Book Review: Because You Love to Hate Me

Amazon Cover


This edgy anthology teams up acclaimed YA authors and popular YouTubers to create 13 fairy tales and 13 inspired works–all from a “villain’s” perspective, in the vein of Maleficent or Wicked.

Leave it to the heroes to save the world–villains just want to rule the world.

In this unique YA anthology, thirteen acclaimed, bestselling authors team up with thirteen influential BookTubers to reimagine fairy tales from the oft-misunderstood villains’ points of view.

These fractured, unconventional spins on classics like “Medusa,” Sherlock Holmes, and “Jack and the Beanstalk” provide a behind-the-curtain look at villains’ acts of vengeance, defiance, and rage–and the pain, heartbreak, and sorrow that spurned them on. No fairy tale will ever seem quite the same again!


This is very much a YA of the present (2019) generation. The villains are too sweet; all have justifications and are likable in the extreme. Some you might even rub elbows with. Each of them is someone a reader can understand and identify with.

I guess it is a good introduction to when villains are heroes in their own stories – but this feels more like what an 11 and 12 year old are fed rather than raising the moral questions a 13 and 14, let alone a 16 or 17, should be asking and investigating. The gimmick of the bloggers commenting actually improves the book in this regard. Some of the best writing is from them.

The Blood of Imuriv – Selfish boy with anger control issues. No where near as creepy as it should be. Blog commentary is A+.

Jack – A retelling of Jack in the Beanstalk. A lot of these are retelling of old myths and stories, and they suffer in comparison with the creepy, evil of the originals. This one doesn’t; it’s on par with Jack and the Beanstalk.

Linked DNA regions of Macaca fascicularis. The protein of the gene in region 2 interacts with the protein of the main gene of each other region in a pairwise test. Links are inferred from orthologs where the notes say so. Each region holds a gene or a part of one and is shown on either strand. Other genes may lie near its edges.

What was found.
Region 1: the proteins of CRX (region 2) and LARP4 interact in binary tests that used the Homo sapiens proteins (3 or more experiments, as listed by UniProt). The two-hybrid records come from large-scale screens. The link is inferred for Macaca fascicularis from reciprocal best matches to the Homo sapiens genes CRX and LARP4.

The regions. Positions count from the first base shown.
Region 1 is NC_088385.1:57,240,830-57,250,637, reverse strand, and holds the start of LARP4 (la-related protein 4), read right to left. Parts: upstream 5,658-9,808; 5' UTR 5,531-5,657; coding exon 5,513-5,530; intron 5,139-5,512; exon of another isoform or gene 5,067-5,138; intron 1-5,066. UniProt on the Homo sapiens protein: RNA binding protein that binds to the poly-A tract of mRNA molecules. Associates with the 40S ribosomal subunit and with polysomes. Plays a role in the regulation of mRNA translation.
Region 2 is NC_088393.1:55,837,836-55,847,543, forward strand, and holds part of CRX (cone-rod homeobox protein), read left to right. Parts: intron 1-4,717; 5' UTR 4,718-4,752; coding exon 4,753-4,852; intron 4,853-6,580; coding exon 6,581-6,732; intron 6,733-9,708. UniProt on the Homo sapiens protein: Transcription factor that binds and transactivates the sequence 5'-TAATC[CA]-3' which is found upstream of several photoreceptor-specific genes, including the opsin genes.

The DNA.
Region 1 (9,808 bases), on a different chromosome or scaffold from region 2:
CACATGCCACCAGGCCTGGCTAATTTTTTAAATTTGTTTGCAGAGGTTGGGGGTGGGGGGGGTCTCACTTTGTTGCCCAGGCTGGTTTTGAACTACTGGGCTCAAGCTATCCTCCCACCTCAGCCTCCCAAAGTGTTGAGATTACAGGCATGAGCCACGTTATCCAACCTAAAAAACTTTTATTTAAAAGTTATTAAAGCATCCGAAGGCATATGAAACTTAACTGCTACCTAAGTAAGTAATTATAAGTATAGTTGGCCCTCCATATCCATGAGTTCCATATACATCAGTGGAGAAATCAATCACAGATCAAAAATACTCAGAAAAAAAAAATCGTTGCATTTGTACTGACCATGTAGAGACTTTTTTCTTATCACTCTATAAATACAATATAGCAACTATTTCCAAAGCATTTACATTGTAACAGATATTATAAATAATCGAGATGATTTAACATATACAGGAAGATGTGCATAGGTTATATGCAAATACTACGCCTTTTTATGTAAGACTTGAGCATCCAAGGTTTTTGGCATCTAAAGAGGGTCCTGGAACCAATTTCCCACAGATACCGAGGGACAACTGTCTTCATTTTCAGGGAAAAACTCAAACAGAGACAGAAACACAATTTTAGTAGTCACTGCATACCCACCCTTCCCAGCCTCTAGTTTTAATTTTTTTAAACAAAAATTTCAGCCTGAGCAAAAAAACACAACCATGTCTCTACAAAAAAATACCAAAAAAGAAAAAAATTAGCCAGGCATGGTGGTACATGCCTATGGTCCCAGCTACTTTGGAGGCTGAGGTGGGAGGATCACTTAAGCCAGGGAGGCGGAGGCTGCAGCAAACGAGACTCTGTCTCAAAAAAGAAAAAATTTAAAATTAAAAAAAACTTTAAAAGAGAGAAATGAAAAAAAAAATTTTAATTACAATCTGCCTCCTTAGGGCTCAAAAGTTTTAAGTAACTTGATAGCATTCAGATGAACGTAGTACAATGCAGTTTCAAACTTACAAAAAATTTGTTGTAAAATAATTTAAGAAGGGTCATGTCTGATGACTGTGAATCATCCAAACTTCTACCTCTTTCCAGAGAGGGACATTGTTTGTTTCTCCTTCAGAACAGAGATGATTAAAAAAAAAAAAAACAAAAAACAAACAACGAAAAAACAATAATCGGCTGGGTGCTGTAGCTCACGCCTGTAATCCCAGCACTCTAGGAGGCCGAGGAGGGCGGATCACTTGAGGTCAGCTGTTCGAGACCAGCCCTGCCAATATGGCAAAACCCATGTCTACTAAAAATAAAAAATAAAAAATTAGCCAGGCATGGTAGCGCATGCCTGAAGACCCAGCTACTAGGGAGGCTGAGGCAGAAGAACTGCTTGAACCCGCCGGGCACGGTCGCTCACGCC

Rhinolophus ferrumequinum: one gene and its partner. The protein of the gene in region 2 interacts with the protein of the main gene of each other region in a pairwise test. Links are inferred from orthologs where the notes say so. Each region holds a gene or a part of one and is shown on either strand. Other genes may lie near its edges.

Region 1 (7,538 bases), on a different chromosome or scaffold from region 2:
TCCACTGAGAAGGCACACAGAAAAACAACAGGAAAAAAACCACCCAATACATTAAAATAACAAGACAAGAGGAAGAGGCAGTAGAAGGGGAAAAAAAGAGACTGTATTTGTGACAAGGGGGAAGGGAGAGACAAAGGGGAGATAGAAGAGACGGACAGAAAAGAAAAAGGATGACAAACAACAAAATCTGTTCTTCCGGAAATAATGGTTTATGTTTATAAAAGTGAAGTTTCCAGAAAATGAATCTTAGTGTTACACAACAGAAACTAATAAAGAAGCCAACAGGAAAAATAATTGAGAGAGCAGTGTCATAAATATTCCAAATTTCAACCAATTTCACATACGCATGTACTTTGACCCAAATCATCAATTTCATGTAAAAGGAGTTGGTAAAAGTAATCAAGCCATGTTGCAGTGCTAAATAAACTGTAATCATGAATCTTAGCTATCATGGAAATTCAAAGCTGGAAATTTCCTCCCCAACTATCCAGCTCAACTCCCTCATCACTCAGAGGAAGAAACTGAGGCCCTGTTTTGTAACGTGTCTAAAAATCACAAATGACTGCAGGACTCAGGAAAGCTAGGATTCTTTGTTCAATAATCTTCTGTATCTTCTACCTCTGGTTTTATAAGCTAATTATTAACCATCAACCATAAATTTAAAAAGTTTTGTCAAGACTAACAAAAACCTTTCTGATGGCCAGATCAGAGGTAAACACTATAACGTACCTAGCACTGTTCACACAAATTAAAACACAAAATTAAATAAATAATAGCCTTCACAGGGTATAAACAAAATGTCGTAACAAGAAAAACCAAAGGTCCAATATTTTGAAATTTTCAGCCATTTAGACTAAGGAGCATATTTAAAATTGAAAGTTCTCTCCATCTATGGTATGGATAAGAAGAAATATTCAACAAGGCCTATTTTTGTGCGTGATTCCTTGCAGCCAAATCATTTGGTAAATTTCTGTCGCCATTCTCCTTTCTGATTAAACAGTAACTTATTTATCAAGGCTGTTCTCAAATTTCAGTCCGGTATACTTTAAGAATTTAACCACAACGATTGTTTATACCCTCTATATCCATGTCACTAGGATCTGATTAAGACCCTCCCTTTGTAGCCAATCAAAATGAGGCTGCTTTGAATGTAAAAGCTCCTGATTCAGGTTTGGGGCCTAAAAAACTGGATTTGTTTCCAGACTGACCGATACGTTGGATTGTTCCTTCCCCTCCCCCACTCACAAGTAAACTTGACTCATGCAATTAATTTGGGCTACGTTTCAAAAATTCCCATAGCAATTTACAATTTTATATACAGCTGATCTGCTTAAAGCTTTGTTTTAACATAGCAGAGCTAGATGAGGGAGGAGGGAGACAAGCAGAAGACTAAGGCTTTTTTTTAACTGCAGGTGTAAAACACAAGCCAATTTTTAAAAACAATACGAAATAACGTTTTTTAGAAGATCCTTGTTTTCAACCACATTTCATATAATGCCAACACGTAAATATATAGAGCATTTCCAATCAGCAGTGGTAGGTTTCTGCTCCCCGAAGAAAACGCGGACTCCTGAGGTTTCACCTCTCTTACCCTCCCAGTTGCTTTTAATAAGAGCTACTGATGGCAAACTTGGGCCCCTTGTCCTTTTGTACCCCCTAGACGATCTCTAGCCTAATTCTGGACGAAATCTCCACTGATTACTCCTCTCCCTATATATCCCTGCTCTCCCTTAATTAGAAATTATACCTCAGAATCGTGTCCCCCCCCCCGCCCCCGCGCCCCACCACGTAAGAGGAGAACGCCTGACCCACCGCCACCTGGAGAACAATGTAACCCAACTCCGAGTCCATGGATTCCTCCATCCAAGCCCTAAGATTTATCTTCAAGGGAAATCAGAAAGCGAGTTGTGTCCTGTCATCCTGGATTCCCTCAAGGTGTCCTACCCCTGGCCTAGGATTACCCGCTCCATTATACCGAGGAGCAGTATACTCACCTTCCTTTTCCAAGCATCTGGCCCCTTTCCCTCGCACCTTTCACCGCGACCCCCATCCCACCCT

Gwen and Art and Lance – Another retelling, this one of Camelot. Very teen-angst. You can see where the evil is going to grow, but it isn’t true evil yet.

Shirley & Jim – Sherlock retelling. One of the few without the evil being the POV character. Love the villain and the relationship with the future hero. This one establishes everything which will follow and you can see it unspool in your mind after you are done reading. Great read.

The Blessing of Little Wants – I’m the wrong generation to enjoy this one. M. Night Shyanmalan’s movie is still too fresh in my head, and I saw the twist a mile away which deflated all the magic of this short story.

The Sea Witch – The little mermaid from a different point of view. The blogger questionnaire is interesting to answer.

Beautiful Venom – Medusa in a different mythos. Extra plus for diversity.

Death Knell – An original work, mostly. (I’m too widely read for delaying Death to be truly original.) Southern Gothic feel.

Marigold – Nice. This is how I like my elves in the woods to be. A historic piece that keeps several historic values of age and culture-stratus in place.

(Note that the three furthest from contemporary US culture (and that includes the sci-fi at the start) are grouped together – Beautiful Venom, Death Kneel, and Marigold.)

You, You It’s all about You – Don’t often see second person stories. This one pulls it off fairly well.

Julian Breaks Every Rule – This is one where the blogger gets it 100% right. The story needs to continue. (and yet it doesn’t – ends at a perfect time for a short story.) Captures both YA and villainy perfectly. This is what the whole anthology should have been like.

Indigo and Shade – Beauty and Beast retelling. Way too heavy-handed in trying to get parallels. It felt stiff; like a story constrained by the structure of the story it is emulating rather than a celebration like the previous short story of Jack.

Sera – Birth of a Death God. Has too many POVs to get emotionally invested in the story. This doesn’t disturb the way it should. The characters in the story has no agency – everything was destined from the beginning and no one had any choices. Either fighting or celebrating fate would have been more interesting.

Julian Breaks Every Rule and Marigold are what I hoped for the whole anthology to be like, with Jack, Shirley & Jim, You You It’s All About You, and Sera being close. The “villain” POV stories are a popular anthology sub-genre. This villain anthology concentrated on making the bad guys identify as good guys and neutered them too much in order to keep the YA feel. Villains don’t have to be likable; their willingness to do what needs doing is how a reader identifies with and envies them. Power has its own draw.

Read for book club; borrowed book from another member.